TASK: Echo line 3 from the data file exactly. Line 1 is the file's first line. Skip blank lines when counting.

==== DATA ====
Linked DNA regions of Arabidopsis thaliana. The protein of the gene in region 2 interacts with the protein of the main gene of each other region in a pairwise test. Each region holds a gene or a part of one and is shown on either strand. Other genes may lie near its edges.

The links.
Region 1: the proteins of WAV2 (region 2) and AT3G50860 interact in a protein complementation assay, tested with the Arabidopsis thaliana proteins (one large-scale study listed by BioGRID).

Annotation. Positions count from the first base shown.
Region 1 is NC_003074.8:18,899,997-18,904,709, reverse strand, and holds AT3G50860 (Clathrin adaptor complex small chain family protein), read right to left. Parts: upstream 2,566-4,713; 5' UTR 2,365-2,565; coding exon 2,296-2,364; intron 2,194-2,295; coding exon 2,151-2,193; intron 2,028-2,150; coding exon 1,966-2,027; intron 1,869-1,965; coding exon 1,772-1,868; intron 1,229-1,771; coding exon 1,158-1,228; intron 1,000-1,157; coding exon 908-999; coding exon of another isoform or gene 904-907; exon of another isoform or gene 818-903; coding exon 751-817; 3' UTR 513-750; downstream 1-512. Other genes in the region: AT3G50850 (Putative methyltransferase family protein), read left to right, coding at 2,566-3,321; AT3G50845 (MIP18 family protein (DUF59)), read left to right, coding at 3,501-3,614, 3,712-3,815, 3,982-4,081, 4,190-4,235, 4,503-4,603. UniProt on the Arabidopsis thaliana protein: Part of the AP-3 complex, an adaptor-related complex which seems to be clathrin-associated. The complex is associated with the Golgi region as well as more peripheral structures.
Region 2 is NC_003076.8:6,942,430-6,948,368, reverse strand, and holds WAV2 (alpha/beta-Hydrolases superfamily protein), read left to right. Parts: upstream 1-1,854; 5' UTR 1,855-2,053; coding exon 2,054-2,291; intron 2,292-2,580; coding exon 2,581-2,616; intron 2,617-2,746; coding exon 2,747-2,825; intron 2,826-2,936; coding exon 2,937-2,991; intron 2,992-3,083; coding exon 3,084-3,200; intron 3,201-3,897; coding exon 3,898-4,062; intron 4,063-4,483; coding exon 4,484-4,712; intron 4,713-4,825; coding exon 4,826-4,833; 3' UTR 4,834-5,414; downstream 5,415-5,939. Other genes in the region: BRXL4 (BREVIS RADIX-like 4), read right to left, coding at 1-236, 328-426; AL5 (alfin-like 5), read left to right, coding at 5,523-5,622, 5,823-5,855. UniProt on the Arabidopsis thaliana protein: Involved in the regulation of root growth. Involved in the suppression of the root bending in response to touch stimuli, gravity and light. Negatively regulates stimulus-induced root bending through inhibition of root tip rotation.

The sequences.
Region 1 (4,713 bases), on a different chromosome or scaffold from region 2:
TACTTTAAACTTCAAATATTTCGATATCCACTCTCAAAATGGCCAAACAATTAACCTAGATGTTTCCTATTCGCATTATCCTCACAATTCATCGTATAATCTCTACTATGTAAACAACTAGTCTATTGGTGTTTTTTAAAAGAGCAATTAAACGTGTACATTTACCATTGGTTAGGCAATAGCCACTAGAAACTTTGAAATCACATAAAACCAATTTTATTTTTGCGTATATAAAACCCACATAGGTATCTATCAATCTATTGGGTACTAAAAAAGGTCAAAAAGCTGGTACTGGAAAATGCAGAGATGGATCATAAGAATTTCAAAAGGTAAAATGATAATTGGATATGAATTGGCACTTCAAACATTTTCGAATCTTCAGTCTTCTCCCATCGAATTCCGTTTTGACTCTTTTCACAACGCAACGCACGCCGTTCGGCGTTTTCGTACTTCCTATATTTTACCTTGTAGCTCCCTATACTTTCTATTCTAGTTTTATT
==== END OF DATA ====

Region 1: the proteins of WAV2 (region 2) and AT3G50860 interact in a protein complementation assay, tested with the Arabidopsis thaliana proteins (one large-scale study listed by BioGRID).